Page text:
The Marine Mammal Center is a rescue and rehabilitation center for sea mammals in the Marin Headlands. It's been under construction for years and, as such, closed to the public. Recently, it re-opened with its brand new facility. I am impressed with how they managed to create a place that is visitor friendly while being respectful of the animals. They are open seven days a week and entry is free (donations appreciated).
I was creeped out by the skulls and skins/hides of animals they rescue (perhaps not the specific animals they rescued but still). But that's me.
The center has solar panels installed over every pen, which reduces energy consumption by 10% and also provides much needed shade to the animals in each pen. Here's some more information on ways MMC is reducing their impact on the environment.
The facility was very well-kept and clean.
This picture would have been better had the sea lion been barking but she wasn't. Instead, she glared at me. Probably for making too much clicking noises with my camera. For shame, really.
Unfortunately, sea lions are not faring well, particularly young ones. In Chile, more than a thousand sea lions have died - the current suggested cause is El Nino, which can affect the prevalence of the fish sea lions and other marine mammals need to survive. The Marine Mammal Center has taken in around 1,500 sea lions this year, the most since 1998. In Santa Barbara, thousands of sea lions have starved to death around the Channel Islands. All the current residents at the center are sea lions (which is normal for this time of year). Starvation or dehydration seems like an awful way to go, and it is painful to see animals who should have a nice thick layer of fat look so skinny.
Here a few juveniles are moved into a new pen.
The facility is set up for 200 animals, though I imagine they've had to get creative with the massive influx of sea lions this year. Each pen has a swimming pool in the middle and concrete areas for lounging. They are relatively small, which works well since most of the animals are a) temporary residents and b) injured/sick and shouldn't move about too much. Today, there were between 3-5 sea lions per enclosure.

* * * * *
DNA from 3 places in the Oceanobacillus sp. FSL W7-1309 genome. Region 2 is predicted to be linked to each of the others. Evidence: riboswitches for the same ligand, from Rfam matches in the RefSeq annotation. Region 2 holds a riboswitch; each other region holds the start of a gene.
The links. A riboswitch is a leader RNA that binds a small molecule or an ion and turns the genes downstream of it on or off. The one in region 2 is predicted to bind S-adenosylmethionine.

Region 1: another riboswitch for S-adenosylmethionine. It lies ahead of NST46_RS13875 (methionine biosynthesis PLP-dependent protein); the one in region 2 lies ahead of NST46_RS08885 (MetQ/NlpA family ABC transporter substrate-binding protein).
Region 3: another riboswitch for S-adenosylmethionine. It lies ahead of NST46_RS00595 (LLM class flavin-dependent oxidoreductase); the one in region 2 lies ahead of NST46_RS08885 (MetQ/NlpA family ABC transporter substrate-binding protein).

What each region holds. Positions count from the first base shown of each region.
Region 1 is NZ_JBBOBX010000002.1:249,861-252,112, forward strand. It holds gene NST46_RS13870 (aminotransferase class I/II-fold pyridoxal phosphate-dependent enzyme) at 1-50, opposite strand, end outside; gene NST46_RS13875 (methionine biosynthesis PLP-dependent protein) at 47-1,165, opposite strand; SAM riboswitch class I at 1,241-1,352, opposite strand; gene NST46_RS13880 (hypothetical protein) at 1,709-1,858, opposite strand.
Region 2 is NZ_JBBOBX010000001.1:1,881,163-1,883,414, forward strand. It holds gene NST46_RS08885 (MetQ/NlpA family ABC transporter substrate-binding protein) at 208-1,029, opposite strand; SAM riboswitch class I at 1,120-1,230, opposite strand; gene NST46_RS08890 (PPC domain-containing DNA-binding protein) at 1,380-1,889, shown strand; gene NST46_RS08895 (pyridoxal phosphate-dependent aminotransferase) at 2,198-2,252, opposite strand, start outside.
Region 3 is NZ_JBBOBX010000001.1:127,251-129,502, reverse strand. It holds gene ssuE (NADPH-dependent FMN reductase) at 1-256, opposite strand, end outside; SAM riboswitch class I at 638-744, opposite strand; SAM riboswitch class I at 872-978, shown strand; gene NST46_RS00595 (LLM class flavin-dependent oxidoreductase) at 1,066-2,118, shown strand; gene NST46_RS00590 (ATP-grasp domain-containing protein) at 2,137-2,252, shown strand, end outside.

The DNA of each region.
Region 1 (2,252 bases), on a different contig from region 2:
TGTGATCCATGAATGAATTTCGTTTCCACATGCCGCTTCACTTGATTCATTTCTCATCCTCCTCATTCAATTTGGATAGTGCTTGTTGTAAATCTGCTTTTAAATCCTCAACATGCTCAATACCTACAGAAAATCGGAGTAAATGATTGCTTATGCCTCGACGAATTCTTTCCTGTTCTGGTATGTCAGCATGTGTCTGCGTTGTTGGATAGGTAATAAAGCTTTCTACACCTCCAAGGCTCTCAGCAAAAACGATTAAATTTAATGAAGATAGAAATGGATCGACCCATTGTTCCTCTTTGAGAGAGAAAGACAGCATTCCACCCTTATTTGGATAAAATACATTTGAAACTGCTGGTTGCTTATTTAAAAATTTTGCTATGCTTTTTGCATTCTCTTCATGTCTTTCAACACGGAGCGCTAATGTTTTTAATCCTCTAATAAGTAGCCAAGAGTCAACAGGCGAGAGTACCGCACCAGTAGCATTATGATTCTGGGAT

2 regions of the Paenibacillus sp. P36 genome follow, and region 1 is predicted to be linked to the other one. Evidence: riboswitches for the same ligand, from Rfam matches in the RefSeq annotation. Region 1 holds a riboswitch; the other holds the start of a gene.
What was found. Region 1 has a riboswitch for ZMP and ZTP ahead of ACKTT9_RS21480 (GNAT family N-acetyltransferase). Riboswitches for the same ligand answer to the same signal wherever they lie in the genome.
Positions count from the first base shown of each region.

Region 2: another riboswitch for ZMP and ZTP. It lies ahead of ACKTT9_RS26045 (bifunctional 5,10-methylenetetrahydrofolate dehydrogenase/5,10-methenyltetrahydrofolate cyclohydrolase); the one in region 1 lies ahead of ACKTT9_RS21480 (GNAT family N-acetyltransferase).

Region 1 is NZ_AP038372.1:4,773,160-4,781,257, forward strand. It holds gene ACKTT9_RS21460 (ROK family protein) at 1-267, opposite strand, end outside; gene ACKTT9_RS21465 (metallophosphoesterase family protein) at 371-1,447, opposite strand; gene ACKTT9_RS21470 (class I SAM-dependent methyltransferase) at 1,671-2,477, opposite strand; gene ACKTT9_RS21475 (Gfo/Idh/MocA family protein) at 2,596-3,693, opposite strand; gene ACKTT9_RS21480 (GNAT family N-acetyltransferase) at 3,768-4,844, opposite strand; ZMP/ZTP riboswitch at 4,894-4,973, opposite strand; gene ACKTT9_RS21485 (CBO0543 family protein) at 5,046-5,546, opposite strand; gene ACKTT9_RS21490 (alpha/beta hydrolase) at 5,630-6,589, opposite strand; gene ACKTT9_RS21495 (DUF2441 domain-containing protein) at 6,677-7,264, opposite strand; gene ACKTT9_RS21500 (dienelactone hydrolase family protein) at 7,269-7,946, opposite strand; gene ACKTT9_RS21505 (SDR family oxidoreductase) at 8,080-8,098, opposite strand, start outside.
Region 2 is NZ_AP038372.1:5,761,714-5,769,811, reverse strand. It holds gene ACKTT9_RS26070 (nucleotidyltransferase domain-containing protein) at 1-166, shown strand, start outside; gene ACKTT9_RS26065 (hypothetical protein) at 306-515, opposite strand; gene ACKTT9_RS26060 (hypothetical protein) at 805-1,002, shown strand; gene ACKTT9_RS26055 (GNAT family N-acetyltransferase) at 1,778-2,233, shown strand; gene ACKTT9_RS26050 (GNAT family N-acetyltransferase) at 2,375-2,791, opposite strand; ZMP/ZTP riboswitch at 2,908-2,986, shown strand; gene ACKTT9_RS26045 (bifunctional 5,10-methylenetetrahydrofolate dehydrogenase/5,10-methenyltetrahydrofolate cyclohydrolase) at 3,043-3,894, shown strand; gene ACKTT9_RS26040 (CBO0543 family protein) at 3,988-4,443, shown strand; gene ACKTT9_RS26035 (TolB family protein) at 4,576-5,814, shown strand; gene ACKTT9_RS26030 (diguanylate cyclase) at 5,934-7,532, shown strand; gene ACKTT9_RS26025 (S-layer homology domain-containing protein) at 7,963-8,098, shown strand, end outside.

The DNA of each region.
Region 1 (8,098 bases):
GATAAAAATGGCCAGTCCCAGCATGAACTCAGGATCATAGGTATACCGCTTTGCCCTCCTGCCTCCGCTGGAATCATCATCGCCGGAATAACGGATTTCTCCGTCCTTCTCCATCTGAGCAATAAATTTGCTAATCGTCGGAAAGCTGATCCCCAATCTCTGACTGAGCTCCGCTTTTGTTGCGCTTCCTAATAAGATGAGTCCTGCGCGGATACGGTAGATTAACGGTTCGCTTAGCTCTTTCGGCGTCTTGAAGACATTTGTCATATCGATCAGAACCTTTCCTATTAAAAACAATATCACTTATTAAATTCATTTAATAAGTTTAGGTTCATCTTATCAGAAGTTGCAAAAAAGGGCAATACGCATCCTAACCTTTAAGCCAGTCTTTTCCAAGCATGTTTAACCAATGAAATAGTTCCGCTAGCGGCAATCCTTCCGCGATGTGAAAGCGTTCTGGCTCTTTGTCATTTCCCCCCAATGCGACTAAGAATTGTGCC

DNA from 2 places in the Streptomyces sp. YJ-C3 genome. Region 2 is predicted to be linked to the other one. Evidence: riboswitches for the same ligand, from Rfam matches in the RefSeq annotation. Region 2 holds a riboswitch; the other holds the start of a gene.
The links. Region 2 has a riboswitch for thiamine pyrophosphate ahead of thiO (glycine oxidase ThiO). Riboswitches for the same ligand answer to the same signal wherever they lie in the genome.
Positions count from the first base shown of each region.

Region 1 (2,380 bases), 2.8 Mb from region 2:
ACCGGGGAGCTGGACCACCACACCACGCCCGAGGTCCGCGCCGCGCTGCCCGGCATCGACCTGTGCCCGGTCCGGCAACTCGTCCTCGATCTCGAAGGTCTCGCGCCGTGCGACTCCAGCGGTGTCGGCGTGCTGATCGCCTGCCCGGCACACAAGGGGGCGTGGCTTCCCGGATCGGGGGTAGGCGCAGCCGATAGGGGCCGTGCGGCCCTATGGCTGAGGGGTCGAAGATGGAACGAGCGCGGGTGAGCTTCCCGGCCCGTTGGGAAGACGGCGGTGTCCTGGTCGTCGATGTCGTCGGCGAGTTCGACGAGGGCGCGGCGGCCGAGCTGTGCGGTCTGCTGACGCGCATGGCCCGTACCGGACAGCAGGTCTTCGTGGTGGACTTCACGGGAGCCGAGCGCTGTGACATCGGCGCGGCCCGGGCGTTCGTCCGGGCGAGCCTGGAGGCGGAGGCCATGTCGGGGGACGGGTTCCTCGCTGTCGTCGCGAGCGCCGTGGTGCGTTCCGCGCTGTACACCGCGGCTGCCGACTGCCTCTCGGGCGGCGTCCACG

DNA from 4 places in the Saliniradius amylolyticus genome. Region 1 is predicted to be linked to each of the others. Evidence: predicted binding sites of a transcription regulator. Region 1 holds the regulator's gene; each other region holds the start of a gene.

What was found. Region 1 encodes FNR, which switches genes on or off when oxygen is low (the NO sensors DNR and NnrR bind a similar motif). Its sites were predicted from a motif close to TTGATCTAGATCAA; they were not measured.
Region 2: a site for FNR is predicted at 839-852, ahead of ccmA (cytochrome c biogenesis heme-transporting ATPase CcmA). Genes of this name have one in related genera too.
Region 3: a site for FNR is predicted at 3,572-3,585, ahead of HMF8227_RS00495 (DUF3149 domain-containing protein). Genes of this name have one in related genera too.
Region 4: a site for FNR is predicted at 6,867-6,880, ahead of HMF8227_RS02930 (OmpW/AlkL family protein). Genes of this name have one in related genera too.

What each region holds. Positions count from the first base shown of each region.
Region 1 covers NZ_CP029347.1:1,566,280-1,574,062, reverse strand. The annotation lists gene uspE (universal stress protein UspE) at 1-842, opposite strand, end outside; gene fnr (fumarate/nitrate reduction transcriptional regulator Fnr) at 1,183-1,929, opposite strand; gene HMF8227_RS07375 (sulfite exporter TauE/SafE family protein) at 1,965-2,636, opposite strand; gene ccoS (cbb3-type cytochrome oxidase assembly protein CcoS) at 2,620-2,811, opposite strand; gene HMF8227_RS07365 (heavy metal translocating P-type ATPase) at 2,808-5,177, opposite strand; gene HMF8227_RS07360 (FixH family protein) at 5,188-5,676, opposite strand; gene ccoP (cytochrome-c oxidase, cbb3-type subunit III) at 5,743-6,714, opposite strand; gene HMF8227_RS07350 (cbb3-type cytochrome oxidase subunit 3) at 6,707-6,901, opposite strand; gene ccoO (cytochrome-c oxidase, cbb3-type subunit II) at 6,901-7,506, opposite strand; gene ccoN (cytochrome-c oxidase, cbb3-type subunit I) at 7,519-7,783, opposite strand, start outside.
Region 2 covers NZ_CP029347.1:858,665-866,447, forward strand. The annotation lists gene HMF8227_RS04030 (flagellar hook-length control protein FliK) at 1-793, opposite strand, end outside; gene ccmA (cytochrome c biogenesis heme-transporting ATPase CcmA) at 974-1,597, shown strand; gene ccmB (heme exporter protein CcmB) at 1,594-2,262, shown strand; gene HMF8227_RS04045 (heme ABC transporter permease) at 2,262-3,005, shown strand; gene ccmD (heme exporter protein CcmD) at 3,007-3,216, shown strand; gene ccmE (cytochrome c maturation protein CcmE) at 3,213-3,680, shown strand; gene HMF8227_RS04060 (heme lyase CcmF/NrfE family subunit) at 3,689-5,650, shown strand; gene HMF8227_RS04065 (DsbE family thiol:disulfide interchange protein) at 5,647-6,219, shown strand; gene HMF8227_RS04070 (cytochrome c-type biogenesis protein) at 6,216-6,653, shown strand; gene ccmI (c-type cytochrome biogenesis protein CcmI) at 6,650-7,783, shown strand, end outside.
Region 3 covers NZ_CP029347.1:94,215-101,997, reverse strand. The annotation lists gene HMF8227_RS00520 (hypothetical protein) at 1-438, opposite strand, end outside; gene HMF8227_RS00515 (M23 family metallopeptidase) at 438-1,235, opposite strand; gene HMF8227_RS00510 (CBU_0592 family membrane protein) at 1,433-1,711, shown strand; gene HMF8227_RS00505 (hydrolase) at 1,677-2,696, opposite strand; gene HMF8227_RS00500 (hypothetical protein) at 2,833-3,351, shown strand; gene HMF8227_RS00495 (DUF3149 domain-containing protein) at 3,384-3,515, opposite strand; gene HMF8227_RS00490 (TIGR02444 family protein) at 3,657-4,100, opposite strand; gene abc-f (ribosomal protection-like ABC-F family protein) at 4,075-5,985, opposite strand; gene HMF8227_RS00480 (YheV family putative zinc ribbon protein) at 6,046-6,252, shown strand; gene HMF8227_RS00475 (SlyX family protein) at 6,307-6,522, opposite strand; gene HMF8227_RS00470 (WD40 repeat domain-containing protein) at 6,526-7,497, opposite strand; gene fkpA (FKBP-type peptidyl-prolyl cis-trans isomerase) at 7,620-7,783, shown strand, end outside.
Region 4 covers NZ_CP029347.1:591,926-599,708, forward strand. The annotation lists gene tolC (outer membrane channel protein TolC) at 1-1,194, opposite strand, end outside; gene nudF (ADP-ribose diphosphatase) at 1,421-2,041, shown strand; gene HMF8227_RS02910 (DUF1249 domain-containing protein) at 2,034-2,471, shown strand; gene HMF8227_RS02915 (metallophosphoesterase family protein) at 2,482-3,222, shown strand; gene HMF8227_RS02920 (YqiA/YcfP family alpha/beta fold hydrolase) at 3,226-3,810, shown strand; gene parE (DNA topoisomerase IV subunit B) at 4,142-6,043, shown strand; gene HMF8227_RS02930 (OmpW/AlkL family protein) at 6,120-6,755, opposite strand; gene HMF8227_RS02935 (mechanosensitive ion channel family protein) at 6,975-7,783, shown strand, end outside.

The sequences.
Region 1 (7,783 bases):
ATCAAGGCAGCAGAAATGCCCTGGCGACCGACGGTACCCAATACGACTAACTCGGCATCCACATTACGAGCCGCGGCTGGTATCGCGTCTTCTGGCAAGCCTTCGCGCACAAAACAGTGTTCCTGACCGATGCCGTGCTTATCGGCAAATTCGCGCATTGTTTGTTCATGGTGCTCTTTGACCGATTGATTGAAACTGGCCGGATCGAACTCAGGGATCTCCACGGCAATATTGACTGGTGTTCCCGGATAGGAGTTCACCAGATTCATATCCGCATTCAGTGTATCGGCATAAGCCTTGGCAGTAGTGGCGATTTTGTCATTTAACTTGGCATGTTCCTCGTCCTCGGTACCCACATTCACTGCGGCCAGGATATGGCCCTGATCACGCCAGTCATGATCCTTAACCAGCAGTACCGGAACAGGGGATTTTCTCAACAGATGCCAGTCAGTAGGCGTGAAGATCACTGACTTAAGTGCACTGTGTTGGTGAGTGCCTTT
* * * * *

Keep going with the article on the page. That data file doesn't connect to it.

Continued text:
The sea lion below really wanted to get out and he was using any means necessary to try and escape, including clamoring up on his pen-mate. She was not amused.
So then he tried to scale up the wall and fence. He didn't get far at all and fell back down. He gave up after awhile. Apparently, though, adult sea lions have been able to get out of the pens. They can scale the fence and climb up on the solar panels. Usually, they fall back into their pen in the water, which is good. They could experience significant injuries if they fell 15' off the solar panel onto concrete.
Being a sea lion is serious business:
Glaring sea lion is glaring:
I really enjoyed my visit and would love to come again. It was a gorgeous day today, mid-80's, perfect weather. The center is in the middle of the marin headlands so plenty of beautiful views and hiking available.